What does it mean to “quiet eyes” when aiming a shooting a pool shot, and why is it helpful?
“Quiet eyes” refers to focusing on a target with still eyes for a period of time. Studies have shown that top athletes in many sport activities (e.g., golf putting and basketball free-throws) do this. When the eyes are moving and/or are not focused long enough on a well-defined target point, line, or area, performance has been shown to be not as good. Various “quiet eye” resources can be found here:
- PBS documentary featuring the importance of quiet eyes in sports
- “Quiet Eye Duration, Expertise, and Task Complexity in Near and Far Aiming Tasks,” study by Williams, Singer, and Frehlich.
Keeping your eyes “quiet” both in the set position (while looking at both the CB and at the target, separately), and during the final swing (while looking at the target) is important for consistency and accuracy. Pauses give your eyes time to settle and become quiet. In the set position, you want to alternately verify both the desired tip contact point on the CB (with quiet eyes) and the aiming line and target (with quiet eyes). And before starting your final forward swing (e.g., during the final backswing or backswing pause), you want to have quiet eyes and complete focus on your target point (e.g., the GB center, the OB contact point, a point on the rail, etc.).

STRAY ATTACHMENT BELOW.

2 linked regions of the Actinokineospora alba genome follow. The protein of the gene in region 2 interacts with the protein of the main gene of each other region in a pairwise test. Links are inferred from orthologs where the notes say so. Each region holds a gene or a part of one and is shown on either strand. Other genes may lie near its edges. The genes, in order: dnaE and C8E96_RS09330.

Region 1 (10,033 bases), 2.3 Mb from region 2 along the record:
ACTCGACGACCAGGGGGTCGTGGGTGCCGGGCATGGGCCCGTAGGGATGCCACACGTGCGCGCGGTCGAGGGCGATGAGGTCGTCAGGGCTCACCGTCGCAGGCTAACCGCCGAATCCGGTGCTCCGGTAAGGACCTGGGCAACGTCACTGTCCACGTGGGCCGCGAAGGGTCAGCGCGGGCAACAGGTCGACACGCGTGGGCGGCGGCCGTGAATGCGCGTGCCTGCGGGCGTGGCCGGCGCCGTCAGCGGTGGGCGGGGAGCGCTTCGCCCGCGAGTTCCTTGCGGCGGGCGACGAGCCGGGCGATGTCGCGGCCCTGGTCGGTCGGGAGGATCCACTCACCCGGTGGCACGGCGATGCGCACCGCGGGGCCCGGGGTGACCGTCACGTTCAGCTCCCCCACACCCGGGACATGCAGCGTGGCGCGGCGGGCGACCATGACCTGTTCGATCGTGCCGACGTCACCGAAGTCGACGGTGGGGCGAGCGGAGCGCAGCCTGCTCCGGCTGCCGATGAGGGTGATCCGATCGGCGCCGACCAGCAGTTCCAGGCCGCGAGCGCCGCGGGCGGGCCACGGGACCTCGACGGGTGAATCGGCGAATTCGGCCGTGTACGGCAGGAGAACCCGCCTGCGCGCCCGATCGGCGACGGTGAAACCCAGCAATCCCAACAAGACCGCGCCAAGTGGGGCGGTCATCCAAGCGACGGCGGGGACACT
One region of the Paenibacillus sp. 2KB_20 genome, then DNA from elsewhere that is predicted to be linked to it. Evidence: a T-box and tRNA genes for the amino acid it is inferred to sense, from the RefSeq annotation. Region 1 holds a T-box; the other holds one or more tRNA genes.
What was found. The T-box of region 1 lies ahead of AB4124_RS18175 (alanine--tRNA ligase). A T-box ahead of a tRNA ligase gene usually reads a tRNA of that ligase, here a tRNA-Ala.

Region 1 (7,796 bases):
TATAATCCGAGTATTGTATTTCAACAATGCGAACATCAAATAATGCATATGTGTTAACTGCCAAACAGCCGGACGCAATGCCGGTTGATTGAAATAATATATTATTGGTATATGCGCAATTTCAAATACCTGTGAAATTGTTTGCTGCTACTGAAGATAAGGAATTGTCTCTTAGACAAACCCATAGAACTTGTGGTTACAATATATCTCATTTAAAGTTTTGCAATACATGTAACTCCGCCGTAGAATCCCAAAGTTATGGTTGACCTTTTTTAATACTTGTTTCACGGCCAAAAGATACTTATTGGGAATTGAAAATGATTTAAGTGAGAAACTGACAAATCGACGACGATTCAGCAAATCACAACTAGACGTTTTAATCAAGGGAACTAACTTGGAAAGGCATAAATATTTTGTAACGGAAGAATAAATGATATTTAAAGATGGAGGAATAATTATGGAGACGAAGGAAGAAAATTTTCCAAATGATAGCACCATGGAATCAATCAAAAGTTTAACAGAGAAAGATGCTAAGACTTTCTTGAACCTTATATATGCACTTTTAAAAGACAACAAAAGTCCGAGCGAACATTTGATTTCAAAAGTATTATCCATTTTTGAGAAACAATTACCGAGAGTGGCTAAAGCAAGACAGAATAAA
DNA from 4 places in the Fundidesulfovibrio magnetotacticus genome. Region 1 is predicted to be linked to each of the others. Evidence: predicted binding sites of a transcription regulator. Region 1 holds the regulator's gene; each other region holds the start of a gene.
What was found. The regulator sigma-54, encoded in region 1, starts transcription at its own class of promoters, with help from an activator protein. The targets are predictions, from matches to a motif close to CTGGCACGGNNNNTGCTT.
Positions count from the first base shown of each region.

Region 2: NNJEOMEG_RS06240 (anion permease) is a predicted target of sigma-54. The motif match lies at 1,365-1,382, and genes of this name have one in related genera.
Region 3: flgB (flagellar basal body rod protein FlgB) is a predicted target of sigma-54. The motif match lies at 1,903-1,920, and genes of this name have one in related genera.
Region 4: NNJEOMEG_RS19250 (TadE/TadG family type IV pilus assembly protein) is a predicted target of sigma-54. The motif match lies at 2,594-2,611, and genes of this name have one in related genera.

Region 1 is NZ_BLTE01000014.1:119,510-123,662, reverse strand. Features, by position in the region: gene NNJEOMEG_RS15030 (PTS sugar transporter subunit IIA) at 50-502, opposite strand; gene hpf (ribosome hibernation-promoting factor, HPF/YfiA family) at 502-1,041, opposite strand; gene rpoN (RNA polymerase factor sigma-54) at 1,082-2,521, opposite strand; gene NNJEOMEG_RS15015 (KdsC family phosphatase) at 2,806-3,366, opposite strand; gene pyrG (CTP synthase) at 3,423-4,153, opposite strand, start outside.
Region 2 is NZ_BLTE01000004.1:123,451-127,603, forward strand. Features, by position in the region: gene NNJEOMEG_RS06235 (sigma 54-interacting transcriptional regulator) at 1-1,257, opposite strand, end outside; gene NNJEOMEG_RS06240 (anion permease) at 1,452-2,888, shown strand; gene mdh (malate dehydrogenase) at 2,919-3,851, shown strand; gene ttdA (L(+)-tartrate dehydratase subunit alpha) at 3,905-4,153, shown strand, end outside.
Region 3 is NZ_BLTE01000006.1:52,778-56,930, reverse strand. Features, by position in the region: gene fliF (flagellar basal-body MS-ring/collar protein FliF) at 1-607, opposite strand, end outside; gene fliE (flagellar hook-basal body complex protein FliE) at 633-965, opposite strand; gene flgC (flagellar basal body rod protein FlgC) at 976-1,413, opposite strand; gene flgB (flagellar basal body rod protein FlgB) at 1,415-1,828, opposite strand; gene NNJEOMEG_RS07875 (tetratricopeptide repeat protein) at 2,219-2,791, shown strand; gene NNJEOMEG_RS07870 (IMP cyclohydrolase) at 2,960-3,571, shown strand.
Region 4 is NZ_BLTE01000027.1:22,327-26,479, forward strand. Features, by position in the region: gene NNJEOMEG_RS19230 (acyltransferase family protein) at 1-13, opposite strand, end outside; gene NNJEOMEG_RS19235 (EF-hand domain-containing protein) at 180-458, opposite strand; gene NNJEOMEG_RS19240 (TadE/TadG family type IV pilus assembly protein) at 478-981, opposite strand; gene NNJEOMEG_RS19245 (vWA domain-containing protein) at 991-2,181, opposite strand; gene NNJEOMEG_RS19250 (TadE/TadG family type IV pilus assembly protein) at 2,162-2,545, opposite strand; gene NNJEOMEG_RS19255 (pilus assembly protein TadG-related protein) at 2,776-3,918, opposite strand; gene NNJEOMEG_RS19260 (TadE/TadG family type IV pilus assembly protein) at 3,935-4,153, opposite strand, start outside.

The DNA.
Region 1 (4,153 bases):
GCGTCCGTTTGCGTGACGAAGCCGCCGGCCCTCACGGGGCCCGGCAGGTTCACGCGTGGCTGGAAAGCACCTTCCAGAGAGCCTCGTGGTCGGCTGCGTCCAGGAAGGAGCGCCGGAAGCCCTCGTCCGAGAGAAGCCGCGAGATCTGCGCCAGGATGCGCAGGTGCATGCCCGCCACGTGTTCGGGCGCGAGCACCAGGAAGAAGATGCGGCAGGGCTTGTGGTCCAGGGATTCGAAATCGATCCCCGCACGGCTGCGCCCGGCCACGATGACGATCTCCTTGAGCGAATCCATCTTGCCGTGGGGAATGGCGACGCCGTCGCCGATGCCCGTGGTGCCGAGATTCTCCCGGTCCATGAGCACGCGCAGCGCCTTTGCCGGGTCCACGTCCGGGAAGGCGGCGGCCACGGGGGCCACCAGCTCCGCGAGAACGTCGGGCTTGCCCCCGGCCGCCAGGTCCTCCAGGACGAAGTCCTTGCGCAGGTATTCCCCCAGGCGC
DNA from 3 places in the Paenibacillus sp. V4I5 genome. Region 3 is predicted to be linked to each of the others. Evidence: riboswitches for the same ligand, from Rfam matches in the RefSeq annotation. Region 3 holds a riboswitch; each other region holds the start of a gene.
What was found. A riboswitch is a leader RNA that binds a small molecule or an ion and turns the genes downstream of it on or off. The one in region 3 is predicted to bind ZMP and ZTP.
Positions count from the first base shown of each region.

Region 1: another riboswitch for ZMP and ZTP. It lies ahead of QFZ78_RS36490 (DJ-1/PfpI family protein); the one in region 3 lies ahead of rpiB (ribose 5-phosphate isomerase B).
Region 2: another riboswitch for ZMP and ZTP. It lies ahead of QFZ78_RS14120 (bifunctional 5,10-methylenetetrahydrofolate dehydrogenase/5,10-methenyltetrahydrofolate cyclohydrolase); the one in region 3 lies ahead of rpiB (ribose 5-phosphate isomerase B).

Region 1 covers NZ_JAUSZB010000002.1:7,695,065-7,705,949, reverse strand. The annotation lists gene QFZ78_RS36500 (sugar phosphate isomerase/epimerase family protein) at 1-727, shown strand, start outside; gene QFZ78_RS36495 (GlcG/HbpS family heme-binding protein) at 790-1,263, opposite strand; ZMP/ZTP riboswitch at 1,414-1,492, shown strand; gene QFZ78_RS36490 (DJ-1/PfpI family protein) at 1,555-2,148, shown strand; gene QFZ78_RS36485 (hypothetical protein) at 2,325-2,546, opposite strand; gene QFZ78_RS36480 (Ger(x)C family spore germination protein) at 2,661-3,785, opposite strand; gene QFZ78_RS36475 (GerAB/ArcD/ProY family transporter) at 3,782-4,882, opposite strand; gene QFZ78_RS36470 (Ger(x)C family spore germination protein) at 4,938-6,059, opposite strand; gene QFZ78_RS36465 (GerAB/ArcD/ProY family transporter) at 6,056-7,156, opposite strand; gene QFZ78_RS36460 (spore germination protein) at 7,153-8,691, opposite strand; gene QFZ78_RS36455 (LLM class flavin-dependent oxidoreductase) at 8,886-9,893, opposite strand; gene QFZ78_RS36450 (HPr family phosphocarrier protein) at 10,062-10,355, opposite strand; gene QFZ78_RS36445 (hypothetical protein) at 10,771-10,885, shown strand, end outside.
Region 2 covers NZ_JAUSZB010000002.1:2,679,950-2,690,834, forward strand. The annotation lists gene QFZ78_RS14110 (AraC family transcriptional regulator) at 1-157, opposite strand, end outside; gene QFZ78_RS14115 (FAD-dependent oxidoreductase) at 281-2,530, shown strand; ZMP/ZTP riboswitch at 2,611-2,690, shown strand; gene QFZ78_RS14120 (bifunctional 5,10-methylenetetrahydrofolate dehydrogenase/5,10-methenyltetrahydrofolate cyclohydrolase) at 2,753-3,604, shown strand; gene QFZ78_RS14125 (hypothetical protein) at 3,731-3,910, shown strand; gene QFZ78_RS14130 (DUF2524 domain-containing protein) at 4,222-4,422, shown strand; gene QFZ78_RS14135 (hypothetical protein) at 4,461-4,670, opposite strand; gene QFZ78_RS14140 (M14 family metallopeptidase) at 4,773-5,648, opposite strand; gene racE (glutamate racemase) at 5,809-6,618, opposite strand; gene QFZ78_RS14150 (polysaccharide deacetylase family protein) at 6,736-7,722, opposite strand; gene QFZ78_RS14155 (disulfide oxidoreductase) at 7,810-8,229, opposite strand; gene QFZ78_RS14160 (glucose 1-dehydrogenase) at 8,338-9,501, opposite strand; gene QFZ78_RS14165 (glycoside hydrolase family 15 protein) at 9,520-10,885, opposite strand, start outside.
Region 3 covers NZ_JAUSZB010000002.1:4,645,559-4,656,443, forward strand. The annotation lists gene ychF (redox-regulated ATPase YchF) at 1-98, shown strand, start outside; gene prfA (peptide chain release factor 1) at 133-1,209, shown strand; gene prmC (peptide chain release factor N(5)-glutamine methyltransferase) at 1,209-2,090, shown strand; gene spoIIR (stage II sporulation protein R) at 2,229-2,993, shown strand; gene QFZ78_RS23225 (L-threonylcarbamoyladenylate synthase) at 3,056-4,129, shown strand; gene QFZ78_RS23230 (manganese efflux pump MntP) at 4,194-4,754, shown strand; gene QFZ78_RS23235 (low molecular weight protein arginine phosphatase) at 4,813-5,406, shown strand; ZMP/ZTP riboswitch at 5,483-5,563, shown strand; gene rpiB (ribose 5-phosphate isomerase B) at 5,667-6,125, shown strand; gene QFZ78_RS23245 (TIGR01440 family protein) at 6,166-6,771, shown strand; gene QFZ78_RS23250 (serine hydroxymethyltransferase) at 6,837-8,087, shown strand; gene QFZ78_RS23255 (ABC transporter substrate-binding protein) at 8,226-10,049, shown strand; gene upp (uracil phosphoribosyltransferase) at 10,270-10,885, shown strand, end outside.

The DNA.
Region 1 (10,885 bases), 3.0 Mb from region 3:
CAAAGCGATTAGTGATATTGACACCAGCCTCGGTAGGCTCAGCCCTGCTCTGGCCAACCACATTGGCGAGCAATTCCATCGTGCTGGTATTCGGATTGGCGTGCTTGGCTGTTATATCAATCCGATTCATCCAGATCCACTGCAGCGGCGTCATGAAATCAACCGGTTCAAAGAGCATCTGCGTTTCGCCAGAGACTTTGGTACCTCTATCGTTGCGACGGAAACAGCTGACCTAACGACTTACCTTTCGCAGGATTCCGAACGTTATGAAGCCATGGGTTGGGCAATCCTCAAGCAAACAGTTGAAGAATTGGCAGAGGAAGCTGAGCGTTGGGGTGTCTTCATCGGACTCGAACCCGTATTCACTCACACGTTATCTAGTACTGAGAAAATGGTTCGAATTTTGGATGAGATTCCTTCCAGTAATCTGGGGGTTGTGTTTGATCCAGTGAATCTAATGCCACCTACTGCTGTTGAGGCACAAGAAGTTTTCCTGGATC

Here’s a good article dealing with golf putting, but the concepts also apply to pool:
The following research study also looked at potential correlations between vision attributes and pool-playing performance: “Perceptual-Motor Characteristics of Elite Performers in Aiming Sports” by Abernethy and Neal (1992). The study concluded that there is no correlation between various optimetric measures (dominant eye, depth perception, phoria, fixational disparity, etc.) and pool-playing performance.